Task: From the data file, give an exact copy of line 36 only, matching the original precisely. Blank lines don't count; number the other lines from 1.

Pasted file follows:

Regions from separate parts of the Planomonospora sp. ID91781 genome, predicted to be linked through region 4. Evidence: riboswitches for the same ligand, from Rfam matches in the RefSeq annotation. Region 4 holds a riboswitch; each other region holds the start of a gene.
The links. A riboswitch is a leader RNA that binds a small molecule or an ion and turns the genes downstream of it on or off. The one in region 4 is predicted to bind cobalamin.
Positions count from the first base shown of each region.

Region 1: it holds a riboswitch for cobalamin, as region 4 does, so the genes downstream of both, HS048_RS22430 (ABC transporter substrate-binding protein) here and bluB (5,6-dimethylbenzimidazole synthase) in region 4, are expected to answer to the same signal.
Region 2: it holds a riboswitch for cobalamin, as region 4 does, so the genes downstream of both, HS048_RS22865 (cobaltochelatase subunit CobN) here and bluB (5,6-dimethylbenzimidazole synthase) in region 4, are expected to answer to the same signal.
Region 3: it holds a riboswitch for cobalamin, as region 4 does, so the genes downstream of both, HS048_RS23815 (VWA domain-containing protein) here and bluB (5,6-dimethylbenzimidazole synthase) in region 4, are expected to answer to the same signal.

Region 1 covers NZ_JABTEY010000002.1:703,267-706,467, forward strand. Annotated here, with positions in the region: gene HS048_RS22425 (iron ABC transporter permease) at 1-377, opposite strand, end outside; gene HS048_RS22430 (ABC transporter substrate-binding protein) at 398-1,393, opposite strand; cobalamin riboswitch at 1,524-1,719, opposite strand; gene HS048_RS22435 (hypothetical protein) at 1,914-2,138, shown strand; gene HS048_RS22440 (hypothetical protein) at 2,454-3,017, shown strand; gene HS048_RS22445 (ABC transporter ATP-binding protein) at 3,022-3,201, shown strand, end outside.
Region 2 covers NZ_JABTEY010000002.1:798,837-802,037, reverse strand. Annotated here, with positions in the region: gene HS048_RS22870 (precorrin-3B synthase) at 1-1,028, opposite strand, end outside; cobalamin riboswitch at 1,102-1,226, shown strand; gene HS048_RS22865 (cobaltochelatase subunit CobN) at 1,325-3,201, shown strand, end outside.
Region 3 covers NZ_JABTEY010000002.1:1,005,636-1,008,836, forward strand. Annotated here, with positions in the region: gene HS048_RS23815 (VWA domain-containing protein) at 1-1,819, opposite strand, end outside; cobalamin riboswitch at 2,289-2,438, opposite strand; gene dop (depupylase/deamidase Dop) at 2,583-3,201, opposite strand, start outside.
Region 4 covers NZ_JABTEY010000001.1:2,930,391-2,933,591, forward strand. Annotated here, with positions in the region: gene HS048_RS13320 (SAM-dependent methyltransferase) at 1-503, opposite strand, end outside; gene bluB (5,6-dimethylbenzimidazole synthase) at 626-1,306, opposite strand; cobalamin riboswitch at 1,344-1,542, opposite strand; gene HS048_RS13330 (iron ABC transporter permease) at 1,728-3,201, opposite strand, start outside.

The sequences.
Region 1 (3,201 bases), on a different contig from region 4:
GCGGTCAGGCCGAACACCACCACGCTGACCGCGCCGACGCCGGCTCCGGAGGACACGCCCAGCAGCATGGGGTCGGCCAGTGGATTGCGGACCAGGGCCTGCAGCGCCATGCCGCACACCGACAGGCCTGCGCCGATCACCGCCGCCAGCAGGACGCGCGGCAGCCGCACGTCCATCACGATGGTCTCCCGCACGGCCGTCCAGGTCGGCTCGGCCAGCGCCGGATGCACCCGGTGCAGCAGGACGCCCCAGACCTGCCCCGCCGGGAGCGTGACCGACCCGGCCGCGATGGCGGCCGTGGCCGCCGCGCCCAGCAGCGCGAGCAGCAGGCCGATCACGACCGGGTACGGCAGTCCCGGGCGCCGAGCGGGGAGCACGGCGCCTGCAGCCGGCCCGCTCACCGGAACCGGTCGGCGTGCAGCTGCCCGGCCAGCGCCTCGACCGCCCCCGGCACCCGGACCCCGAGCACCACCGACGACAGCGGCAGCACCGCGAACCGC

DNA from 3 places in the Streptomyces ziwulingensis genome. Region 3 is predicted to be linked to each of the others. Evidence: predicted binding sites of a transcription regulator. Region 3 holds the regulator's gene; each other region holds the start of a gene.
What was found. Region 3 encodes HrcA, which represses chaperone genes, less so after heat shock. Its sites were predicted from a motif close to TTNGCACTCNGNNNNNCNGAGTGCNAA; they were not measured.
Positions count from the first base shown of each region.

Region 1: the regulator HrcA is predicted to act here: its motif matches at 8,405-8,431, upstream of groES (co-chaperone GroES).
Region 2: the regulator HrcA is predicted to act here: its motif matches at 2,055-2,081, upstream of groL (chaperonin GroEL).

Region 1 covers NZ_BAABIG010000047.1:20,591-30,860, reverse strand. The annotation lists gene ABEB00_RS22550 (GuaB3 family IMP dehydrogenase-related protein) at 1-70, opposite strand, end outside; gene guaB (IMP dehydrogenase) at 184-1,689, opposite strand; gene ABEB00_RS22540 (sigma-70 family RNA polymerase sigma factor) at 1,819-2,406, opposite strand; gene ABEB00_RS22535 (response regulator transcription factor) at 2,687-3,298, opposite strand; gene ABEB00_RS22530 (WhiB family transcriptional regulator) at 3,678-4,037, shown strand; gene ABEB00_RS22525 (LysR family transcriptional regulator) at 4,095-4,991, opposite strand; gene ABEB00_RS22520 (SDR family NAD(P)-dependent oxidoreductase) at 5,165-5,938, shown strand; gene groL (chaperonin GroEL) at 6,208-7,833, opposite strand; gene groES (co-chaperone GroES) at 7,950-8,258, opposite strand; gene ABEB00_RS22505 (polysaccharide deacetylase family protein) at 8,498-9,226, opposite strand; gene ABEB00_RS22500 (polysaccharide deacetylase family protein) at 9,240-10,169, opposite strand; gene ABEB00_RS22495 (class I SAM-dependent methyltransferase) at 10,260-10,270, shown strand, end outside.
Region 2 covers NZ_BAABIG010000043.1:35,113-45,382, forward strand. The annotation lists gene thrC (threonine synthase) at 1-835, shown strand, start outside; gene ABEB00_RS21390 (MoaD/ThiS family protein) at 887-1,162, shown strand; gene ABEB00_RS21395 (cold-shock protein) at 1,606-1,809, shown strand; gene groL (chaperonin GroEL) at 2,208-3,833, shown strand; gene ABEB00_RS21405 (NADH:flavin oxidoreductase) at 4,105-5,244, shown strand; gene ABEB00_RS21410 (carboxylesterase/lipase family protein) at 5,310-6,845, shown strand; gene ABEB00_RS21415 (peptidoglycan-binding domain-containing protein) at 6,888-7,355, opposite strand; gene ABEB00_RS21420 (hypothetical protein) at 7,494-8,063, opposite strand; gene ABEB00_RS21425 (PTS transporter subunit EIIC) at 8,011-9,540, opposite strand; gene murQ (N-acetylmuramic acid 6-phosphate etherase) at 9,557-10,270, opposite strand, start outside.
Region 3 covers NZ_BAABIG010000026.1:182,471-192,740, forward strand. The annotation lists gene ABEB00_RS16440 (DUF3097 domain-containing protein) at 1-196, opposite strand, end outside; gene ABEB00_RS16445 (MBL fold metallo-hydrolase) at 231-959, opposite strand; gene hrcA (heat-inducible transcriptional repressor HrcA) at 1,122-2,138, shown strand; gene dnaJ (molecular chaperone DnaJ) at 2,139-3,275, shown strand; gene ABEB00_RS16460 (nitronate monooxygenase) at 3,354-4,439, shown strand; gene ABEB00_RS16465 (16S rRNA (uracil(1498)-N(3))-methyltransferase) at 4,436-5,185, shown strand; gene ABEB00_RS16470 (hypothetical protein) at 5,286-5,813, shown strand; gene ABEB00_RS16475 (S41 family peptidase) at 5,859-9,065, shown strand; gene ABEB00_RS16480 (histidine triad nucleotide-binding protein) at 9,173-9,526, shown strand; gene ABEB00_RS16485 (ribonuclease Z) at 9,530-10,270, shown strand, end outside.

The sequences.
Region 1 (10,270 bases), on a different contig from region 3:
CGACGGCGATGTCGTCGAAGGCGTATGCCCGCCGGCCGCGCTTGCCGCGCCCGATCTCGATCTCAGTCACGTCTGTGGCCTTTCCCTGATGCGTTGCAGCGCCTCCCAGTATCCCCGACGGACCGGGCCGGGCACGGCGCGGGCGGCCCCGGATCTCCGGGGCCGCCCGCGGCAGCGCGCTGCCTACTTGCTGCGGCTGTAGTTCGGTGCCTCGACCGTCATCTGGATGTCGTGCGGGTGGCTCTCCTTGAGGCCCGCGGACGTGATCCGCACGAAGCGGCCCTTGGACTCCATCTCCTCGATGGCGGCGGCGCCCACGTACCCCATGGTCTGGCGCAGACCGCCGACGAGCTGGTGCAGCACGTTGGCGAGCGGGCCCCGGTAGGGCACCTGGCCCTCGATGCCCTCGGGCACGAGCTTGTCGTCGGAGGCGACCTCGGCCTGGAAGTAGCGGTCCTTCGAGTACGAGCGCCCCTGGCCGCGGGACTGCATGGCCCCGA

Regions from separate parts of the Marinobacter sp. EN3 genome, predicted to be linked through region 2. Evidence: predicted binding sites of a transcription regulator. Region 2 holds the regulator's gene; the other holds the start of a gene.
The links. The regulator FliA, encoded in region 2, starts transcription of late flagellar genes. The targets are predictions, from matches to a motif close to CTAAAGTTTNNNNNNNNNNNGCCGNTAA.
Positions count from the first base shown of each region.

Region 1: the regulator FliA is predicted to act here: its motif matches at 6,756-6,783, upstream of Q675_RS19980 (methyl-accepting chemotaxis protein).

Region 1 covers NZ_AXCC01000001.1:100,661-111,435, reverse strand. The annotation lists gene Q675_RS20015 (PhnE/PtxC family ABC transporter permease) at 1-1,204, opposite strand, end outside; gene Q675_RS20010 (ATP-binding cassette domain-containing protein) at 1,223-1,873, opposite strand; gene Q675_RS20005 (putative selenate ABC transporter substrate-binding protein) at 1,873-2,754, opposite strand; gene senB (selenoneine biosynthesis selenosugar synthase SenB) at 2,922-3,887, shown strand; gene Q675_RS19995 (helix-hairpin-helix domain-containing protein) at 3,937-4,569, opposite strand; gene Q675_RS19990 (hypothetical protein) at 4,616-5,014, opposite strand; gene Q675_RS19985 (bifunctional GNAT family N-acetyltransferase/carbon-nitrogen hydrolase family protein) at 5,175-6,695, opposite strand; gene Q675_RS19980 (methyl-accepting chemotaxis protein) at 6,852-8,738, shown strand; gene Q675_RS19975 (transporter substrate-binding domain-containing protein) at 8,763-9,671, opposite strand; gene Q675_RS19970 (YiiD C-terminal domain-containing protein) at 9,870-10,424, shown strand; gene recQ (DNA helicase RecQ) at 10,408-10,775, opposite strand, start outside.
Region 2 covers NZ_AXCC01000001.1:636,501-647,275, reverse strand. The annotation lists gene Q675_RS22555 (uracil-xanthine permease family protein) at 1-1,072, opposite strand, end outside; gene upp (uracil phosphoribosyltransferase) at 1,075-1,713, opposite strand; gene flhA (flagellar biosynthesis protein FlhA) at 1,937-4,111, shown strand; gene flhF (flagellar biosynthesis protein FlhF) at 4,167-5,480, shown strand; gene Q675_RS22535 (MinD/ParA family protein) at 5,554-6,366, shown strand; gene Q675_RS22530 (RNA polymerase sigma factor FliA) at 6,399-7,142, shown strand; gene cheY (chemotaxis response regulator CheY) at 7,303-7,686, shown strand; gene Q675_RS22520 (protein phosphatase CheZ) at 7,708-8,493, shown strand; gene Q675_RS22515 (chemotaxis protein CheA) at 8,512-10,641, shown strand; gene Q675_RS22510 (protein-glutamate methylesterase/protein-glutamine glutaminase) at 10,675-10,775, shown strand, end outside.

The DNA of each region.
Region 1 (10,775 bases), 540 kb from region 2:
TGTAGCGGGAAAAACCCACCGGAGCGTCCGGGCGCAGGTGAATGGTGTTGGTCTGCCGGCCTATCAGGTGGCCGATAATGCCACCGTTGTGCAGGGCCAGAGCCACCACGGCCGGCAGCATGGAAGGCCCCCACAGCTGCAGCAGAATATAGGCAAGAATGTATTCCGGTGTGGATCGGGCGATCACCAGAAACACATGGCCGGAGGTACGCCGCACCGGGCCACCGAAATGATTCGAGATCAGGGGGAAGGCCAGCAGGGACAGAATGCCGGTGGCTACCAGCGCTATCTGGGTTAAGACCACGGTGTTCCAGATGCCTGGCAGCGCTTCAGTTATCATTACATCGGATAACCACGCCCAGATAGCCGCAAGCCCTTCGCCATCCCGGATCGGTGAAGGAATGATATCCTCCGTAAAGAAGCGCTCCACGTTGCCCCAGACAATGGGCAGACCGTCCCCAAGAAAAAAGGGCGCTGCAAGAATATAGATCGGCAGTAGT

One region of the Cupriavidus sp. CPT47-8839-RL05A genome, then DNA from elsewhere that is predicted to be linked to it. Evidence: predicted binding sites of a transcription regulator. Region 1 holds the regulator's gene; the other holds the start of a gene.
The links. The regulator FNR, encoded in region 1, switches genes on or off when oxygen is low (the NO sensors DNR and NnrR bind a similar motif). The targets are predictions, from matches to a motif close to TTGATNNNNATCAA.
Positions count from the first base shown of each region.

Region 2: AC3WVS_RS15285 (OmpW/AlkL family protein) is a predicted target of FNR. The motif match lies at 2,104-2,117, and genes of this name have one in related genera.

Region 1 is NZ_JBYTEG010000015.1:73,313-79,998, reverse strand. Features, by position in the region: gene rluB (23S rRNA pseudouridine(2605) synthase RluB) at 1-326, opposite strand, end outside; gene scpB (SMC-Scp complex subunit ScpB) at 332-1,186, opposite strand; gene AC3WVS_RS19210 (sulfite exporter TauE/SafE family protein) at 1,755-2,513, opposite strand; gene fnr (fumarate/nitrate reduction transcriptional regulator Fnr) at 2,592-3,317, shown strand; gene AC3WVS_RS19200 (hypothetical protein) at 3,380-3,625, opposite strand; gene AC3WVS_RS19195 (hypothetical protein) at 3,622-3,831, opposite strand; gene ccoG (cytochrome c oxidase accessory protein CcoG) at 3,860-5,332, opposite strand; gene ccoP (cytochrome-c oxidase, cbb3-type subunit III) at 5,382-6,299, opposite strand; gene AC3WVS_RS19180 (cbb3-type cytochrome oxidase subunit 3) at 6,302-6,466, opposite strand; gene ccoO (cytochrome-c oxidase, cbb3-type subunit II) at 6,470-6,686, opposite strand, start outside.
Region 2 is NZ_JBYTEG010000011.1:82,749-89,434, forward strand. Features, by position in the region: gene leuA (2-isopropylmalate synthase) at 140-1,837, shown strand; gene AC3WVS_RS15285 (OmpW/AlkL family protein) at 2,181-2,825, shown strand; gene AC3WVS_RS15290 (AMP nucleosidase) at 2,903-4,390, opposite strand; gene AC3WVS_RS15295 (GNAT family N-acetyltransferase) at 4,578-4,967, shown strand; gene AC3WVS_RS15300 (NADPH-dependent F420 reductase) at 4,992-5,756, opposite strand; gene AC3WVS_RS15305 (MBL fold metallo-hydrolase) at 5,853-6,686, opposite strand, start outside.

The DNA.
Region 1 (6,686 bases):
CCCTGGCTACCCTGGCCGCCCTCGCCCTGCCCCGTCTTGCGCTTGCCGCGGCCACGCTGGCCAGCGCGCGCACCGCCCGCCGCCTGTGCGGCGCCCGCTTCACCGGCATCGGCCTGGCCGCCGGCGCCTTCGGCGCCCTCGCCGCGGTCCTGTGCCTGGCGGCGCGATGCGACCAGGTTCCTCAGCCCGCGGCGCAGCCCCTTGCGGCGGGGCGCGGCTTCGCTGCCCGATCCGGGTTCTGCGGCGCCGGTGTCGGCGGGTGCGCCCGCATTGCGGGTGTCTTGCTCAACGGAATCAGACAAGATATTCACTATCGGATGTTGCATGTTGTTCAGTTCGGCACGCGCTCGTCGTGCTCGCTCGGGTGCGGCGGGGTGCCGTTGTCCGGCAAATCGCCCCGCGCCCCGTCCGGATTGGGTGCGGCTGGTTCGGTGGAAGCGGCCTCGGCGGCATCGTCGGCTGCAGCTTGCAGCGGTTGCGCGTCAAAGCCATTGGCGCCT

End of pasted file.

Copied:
Positions count from the first base shown of each region.